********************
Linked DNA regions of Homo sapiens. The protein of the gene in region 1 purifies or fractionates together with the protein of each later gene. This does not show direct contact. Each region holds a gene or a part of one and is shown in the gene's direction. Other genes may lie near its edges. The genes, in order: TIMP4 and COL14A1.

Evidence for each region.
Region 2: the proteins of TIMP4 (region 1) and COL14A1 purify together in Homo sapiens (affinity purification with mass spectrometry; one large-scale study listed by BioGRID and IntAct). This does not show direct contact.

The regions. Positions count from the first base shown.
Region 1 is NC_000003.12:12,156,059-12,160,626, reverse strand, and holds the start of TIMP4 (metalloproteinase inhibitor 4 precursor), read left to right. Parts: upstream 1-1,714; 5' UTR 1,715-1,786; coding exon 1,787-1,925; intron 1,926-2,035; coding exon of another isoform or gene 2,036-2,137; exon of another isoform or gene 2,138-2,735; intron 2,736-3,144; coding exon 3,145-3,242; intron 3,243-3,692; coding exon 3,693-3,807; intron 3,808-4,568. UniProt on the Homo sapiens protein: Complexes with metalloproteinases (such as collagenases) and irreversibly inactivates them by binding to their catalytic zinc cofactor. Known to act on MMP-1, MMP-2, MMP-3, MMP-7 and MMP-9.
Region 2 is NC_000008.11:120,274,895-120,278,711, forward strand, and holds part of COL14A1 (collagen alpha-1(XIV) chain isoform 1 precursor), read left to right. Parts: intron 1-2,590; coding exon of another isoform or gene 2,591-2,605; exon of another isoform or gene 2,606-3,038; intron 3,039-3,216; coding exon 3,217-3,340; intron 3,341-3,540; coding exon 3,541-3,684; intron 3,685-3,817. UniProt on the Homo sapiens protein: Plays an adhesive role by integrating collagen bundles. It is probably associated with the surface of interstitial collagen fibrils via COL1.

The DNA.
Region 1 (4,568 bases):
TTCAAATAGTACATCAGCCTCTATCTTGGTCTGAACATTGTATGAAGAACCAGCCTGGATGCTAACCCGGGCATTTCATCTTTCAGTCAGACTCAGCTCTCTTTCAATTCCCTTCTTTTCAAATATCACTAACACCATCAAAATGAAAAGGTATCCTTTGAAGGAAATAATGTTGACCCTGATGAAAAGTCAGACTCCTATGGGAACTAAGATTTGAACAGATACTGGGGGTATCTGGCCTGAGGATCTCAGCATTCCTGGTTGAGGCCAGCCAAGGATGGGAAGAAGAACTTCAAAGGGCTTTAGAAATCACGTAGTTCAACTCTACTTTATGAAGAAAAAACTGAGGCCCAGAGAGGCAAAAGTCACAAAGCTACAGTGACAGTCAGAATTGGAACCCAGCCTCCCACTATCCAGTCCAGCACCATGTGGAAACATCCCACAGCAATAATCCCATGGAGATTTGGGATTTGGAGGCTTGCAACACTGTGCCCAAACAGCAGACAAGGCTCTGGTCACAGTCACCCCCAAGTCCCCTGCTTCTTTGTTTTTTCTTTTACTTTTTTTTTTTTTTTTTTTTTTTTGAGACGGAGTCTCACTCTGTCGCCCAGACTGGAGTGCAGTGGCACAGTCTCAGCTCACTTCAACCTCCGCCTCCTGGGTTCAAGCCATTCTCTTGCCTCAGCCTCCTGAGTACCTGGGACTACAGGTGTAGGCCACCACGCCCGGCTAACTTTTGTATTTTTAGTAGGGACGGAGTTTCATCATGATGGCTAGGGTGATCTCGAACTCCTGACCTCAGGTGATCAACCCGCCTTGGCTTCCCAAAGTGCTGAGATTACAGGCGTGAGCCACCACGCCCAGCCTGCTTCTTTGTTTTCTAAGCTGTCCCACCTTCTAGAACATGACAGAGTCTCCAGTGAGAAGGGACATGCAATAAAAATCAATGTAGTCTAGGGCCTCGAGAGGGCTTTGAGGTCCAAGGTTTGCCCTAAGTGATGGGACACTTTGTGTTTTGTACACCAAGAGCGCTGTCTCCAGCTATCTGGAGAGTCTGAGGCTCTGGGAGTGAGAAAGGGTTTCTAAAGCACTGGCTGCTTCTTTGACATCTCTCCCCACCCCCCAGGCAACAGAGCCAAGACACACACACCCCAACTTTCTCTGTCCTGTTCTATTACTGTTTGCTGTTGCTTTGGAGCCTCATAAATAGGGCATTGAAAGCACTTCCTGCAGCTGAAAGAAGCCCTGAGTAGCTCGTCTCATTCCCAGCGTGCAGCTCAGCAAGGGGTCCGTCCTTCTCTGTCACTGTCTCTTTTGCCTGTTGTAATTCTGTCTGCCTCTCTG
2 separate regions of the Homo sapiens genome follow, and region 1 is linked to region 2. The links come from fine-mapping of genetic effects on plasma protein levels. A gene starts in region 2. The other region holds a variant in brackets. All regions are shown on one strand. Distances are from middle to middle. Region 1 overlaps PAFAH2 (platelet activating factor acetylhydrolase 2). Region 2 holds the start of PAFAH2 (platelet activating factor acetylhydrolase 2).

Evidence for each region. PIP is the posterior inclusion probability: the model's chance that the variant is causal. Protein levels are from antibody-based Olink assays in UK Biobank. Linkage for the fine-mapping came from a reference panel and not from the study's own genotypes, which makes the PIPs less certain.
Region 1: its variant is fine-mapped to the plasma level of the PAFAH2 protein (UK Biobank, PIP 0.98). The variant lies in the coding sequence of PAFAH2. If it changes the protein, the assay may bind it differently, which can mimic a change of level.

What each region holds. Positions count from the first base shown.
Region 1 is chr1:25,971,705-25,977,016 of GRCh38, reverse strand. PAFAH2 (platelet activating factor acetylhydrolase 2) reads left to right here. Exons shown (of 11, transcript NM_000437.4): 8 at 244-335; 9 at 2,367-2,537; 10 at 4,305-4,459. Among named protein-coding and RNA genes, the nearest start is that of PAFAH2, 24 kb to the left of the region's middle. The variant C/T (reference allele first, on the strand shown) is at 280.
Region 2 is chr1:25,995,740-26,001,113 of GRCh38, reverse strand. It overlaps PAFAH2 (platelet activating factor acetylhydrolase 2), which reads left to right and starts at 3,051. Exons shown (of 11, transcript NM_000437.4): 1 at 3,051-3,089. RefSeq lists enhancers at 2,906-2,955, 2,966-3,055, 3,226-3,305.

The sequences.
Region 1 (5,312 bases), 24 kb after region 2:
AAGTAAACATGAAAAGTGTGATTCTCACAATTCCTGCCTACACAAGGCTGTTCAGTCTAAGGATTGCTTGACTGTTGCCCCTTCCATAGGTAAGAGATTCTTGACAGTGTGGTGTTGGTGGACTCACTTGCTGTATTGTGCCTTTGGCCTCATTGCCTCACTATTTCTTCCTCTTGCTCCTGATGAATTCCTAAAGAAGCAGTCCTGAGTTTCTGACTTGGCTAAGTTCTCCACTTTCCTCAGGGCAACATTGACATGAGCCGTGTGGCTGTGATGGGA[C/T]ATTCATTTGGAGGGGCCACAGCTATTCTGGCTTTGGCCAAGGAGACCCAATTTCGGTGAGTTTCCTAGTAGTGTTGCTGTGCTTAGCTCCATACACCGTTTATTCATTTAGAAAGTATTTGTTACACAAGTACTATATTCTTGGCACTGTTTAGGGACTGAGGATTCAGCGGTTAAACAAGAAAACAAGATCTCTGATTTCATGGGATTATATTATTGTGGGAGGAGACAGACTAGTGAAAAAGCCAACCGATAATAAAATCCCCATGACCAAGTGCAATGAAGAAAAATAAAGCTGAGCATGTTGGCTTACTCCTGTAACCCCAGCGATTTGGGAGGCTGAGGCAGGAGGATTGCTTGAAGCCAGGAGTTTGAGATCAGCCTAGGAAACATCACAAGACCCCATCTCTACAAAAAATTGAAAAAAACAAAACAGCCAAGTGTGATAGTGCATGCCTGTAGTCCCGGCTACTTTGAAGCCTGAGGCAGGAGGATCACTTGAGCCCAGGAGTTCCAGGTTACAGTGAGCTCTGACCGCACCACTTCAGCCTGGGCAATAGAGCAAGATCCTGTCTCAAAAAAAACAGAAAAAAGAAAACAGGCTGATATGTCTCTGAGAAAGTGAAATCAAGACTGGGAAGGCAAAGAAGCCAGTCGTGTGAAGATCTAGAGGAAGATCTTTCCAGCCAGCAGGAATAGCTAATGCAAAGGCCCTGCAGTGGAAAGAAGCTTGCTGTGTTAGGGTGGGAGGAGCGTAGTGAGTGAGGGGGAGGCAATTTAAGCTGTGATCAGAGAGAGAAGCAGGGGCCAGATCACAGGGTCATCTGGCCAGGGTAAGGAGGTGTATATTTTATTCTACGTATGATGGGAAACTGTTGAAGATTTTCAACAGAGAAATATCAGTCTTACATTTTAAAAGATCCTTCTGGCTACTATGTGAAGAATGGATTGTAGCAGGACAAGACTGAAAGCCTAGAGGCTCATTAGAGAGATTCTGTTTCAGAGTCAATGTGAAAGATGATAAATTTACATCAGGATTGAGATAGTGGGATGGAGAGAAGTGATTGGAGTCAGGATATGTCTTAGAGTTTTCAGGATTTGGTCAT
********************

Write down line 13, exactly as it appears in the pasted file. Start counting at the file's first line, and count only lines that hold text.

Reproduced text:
What each region holds. Positions count from the first base shown.